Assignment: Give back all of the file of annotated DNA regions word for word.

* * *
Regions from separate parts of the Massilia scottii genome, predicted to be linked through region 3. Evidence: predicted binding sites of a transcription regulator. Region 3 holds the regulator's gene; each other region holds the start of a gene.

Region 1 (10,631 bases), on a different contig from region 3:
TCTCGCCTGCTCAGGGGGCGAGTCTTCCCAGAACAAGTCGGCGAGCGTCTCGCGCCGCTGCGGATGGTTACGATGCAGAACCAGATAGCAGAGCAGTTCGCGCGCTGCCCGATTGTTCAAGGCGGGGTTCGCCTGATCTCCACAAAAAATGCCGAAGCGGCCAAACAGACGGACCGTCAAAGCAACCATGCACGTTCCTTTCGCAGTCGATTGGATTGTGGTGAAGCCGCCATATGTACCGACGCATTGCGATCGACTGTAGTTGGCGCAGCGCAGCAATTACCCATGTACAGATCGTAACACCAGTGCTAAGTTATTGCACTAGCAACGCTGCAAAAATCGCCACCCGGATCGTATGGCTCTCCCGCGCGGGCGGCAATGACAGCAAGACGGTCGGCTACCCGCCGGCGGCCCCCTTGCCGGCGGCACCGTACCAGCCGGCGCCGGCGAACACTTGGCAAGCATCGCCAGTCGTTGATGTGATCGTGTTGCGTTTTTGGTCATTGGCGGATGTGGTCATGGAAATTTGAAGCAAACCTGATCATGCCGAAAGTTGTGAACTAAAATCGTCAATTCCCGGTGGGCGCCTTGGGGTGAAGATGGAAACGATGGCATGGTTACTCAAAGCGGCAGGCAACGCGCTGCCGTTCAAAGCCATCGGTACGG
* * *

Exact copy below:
Regions from separate parts of the Massilia scottii genome, predicted to be linked through region 3. Evidence: predicted binding sites of a transcription regulator. Region 3 holds the regulator's gene; each other region holds the start of a gene.

Region 1 (10,631 bases), on a different contig from region 3:
TCTCGCCTGCTCAGGGGGCGAGTCTTCCCAGAACAAGTCGGCGAGCGTCTCGCGCCGCTGCGGATGGTTACGATGCAGAACCAGATAGCAGAGCAGTTCGCGCGCTGCCCGATTGTTCAAGGCGGGGTTCGCCTGATCTCCACAAAAAATGCCGAAGCGGCCAAACAGACGGACCGTCAAAGCAACCATGCACGTTCCTTTCGCAGTCGATTGGATTGTGGTGAAGCCGCCATATGTACCGACGCATTGCGATCGACTGTAGTTGGCGCAGCGCAGCAATTACCCATGTACAGATCGTAACACCAGTGCTAAGTTATTGCACTAGCAACGCTGCAAAAATCGCCACCCGGATCGTATGGCTCTCCCGCGCGGGCGGCAATGACAGCAAGACGGTCGGCTACCCGCCGGCGGCCCCCTTGCCGGCGGCACCGTACCAGCCGGCGCCGGCGAACACTTGGCAAGCATCGCCAGTCGTTGATGTGATCGTGTTGCGTTTTTGGTCATTGGCGGATGTGGTCATGGAAATTTGAAGCAAACCTGATCATGCCGAAAGTTGTGAACTAAAATCGTCAATTCCCGGTGGGCGCCTTGGGGTGAAGATGGAAACGATGGCATGGTTACTCAAAGCGGCAGGCAACGCGCTGCCGTTCAAAGCCATCGGTACGG